When we first got our Welsh Harlequins ducks, I was just looking for a nice little backyard flock. I wanted them to help keep the wasps and ticks down, and provide us with wonderful, nutrient-dense, duck eggs. That was about it. I had no idea the extent to which they would utterly charm us.
By the time spring came around the following year, I knew I needed a few more…just a few more, I told myself. So I decided to hatch some of their eggs. I’d heard that duck eggs were quite a bit harder to hatch then chicken eggs, so I put quite a few eggs in the incubator. 38 of them, actually. I figured that would leave a healthy margin for error, since I was hatching out ducks for the first time, and didn’t feel terribly confident. If I got lucky and more hatched than I needed, I knew I could probably sell them.
Turns out, duck eggs really aren’t that hard to hatch successfully. I had a great first attempt, and ended up with 32 ducklings from that hatch. I didn’t need that many, so I posted them in my Facebook farming group. By the next morning, they were all sold. And I had a list of people who wanted to buy more, if I would be willing to hatch them.
Would I hatch more? Oh, indeed, I hatched more. By the time summer was over, I’d hatched out 227 ducklings in my kitchen. I incubated them using two different circulated-air incubators (this one by Hovabator, and this one by Brinsea), as well as an old plywood still-air incubator that I’d build with my dad as a kid. The more I hatched, the better I got at it. And I experimented a little. What if tried a slightly lower humidity? What if I misted twice a day? What if I didn’t mist at all? What if I washed the eggs first? What if I didn’t?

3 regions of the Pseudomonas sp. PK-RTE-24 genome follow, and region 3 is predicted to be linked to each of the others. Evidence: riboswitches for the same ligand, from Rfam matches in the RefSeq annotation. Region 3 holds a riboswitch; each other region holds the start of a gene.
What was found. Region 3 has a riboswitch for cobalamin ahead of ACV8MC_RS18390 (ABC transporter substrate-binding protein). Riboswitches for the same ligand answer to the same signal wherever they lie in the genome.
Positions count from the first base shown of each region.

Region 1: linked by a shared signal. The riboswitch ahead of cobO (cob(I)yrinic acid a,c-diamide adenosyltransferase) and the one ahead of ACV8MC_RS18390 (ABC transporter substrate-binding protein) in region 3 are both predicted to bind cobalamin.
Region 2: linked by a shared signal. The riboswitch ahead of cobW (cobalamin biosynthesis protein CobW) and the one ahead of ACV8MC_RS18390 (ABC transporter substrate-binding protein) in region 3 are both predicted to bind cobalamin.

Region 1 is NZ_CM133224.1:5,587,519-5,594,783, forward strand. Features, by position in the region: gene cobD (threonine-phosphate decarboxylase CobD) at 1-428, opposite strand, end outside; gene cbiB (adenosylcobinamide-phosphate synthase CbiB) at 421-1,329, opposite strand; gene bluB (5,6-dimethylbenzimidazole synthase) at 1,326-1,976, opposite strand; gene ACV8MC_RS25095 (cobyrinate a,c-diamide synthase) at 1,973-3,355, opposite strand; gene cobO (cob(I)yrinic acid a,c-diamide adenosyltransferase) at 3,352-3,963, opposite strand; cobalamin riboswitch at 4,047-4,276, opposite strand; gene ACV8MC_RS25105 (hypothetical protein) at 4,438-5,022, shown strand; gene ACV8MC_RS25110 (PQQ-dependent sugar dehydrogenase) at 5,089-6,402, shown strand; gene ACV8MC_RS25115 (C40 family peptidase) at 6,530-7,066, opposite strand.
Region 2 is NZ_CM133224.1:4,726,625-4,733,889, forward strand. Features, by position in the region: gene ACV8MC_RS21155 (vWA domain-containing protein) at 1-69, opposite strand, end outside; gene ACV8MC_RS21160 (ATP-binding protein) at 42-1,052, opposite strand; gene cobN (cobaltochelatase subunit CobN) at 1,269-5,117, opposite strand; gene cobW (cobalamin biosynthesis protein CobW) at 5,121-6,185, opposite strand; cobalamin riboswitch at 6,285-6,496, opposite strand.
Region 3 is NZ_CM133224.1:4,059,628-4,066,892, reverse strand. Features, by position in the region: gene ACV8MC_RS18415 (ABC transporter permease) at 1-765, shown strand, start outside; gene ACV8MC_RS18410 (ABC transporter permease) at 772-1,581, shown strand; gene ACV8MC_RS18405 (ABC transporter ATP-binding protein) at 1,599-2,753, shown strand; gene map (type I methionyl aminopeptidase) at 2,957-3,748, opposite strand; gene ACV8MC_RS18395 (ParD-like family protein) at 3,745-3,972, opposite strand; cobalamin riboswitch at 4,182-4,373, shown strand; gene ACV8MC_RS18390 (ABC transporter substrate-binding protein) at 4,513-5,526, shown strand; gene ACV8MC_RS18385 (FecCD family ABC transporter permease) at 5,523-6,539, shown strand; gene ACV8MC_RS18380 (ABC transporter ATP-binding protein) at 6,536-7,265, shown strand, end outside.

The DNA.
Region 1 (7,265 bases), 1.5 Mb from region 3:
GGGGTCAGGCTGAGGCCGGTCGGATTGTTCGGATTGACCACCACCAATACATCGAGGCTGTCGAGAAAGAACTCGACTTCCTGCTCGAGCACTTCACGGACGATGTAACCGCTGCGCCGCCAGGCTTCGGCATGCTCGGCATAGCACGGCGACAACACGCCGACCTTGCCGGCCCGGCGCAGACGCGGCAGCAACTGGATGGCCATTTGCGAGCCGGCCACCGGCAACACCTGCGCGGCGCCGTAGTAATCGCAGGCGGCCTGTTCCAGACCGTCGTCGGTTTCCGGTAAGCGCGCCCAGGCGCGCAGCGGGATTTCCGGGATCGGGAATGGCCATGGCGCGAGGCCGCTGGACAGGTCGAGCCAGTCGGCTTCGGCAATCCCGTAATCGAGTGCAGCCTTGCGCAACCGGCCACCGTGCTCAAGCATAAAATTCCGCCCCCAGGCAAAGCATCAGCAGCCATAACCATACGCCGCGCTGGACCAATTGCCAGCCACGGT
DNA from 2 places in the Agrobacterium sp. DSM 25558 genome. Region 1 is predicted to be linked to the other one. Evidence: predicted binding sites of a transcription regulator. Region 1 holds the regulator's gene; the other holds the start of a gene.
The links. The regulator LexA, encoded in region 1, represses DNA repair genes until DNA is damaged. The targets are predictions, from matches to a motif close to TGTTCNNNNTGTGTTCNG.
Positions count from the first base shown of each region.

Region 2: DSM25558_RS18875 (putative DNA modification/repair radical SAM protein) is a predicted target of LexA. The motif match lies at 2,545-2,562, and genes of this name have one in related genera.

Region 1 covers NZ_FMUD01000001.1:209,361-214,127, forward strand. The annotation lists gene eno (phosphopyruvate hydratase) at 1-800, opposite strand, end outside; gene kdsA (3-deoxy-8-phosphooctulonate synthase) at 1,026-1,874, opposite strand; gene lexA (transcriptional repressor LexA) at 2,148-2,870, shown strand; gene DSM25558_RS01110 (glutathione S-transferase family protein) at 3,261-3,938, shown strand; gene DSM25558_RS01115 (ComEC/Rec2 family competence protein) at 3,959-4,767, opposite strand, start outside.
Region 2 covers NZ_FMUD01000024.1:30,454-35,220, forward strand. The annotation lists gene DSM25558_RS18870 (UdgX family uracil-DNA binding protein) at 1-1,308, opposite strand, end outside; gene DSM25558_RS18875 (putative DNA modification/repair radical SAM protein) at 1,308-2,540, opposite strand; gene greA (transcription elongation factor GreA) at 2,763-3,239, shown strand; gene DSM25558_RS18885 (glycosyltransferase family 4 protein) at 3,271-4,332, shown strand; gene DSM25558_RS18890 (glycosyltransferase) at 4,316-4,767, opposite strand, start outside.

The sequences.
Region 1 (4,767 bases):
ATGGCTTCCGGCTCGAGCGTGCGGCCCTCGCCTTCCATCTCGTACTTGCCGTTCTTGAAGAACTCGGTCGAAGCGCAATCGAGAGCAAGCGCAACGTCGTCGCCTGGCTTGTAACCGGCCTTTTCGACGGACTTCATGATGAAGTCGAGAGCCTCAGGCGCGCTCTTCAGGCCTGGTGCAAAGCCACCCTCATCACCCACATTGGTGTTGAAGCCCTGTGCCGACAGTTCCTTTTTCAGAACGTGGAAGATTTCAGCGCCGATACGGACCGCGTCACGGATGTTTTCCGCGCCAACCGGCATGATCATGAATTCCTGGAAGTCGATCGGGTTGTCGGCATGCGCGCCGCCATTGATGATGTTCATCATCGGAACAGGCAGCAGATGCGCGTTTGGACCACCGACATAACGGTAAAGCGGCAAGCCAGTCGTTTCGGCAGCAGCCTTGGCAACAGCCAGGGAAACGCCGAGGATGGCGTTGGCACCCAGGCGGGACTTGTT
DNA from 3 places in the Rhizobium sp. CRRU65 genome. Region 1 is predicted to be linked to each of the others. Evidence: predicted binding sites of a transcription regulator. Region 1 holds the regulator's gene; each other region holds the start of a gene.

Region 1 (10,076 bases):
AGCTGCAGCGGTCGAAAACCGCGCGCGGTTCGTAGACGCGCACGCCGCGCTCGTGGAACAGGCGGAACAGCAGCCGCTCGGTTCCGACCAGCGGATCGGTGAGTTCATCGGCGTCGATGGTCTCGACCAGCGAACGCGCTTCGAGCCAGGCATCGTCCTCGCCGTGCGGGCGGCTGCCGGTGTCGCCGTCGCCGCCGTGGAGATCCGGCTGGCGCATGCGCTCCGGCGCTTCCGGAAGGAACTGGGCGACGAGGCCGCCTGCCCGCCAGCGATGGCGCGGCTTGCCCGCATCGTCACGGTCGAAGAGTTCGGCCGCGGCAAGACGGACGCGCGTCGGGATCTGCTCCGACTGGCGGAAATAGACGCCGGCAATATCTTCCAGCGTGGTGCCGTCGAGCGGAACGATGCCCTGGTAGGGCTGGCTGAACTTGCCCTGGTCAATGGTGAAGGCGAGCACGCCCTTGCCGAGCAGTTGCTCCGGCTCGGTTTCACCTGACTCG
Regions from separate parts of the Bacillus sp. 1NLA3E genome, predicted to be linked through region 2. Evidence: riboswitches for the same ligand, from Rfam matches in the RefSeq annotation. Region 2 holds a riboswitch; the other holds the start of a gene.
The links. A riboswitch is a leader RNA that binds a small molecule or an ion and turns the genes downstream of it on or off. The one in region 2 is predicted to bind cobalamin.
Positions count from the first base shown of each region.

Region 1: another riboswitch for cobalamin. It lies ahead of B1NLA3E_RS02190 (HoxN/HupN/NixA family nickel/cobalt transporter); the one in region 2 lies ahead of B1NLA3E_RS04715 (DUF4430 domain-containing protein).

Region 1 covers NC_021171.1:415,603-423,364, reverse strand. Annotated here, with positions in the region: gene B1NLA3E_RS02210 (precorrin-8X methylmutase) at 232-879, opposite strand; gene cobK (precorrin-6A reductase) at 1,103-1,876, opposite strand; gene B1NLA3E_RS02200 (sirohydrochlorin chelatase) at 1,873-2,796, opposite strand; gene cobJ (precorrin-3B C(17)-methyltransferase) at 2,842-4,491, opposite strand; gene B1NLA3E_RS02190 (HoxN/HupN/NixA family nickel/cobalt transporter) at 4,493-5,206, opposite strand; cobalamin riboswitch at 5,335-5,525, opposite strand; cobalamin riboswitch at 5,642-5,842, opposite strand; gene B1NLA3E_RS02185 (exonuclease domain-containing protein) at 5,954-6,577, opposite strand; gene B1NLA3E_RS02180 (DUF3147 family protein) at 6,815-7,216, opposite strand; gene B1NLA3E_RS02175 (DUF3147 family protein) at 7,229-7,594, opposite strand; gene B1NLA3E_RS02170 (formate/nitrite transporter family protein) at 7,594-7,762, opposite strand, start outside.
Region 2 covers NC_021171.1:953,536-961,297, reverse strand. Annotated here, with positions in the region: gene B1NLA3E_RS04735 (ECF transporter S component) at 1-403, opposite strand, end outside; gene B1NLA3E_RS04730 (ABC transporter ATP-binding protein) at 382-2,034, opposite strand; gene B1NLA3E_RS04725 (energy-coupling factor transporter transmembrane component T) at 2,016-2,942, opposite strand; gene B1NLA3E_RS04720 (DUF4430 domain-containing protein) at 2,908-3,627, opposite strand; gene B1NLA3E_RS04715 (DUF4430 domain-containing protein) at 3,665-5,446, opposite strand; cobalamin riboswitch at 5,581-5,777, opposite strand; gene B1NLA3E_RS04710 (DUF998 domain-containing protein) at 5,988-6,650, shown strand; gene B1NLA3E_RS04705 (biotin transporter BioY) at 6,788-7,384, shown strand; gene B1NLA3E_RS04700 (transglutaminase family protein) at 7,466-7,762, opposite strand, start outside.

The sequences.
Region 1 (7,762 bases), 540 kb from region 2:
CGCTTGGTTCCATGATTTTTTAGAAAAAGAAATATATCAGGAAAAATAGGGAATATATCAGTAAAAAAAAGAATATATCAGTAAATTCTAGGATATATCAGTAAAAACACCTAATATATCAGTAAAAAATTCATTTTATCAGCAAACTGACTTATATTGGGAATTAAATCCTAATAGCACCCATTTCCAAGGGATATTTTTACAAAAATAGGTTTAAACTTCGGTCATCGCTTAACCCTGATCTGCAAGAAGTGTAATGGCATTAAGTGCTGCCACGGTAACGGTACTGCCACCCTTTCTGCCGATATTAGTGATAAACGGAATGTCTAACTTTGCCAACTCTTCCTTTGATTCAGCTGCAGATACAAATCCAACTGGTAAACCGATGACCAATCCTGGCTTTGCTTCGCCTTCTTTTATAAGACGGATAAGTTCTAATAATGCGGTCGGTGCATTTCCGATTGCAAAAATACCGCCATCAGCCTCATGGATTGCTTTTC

The more I hatched, the better my hatch rates got. I also found that my ducklings all hatched clean and fluffy (no patches of sticky down, like with my first batch). They also hatched over a shorter period of time, rather than many hours apart. By the end of that summer, I’d solidified my duckling hatching method. And I’d found a delightful little side-enterprise that helped us bring in some extra income – one more step toward being self-sufficient here on the homestead.
Below, I’ve created a little cheat sheet, detailing the steps I follow for successfully hatching ducklings. This gives me consistently high hatch rates, with vigorous, fluffy ducklings. Whether you’re looking to hatch a few eggs to perpetuate your own backyard flock, or you’re starting a small hatching operation to earn some extra income from home – I really do hope these tips help you to have great hatch! Happy hatching!